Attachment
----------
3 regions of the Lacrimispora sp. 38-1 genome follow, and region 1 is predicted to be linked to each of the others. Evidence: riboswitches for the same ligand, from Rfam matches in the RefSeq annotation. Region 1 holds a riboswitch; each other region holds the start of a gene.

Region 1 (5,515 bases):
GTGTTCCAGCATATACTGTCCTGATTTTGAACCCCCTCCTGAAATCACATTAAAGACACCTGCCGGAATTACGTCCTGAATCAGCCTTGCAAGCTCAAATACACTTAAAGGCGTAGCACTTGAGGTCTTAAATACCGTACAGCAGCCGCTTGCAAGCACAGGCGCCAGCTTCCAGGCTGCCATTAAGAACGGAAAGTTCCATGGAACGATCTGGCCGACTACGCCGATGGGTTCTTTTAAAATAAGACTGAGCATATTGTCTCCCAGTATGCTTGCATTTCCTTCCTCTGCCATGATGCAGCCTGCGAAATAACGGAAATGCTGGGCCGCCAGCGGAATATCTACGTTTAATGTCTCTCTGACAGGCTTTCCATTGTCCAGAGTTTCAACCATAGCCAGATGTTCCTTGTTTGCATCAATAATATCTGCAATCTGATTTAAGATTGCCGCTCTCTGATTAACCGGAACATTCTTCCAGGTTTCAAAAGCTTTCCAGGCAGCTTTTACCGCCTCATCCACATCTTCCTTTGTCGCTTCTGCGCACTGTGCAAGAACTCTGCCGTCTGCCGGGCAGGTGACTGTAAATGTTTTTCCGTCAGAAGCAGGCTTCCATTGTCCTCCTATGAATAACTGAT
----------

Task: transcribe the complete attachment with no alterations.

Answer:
3 regions of the Lacrimispora sp. 38-1 genome follow, and region 1 is predicted to be linked to each of the others. Evidence: riboswitches for the same ligand, from Rfam matches in the RefSeq annotation. Region 1 holds a riboswitch; each other region holds the start of a gene.

Region 1 (5,515 bases):
GTGTTCCAGCATATACTGTCCTGATTTTGAACCCCCTCCTGAAATCACATTAAAGACACCTGCCGGAATTACGTCCTGAATCAGCCTTGCAAGCTCAAATACACTTAAAGGCGTAGCACTTGAGGTCTTAAATACCGTACAGCAGCCGCTTGCAAGCACAGGCGCCAGCTTCCAGGCTGCCATTAAGAACGGAAAGTTCCATGGAACGATCTGGCCGACTACGCCGATGGGTTCTTTTAAAATAAGACTGAGCATATTGTCTCCCAGTATGCTTGCATTTCCTTCCTCTGCCATGATGCAGCCTGCGAAATAACGGAAATGCTGGGCCGCCAGCGGAATATCTACGTTTAATGTCTCTCTGACAGGCTTTCCATTGTCCAGAGTTTCAACCATAGCCAGATGTTCCTTGTTTGCATCAATAATATCTGCAATCTGATTTAAGATTGCCGCTCTCTGATTAACCGGAACATTCTTCCAGGTTTCAAAAGCTTTCCAGGCAGCTTTTACCGCCTCATCCACATCTTCCTTTGTCGCTTCTGCGCACTGTGCAAGAACTCTGCCGTCTGCCGGGCAGGTGACTGTAAATGTTTTTCCGTCAGAAGCAGGCTTCCATTGTCCTCCTATGAATAACTGAT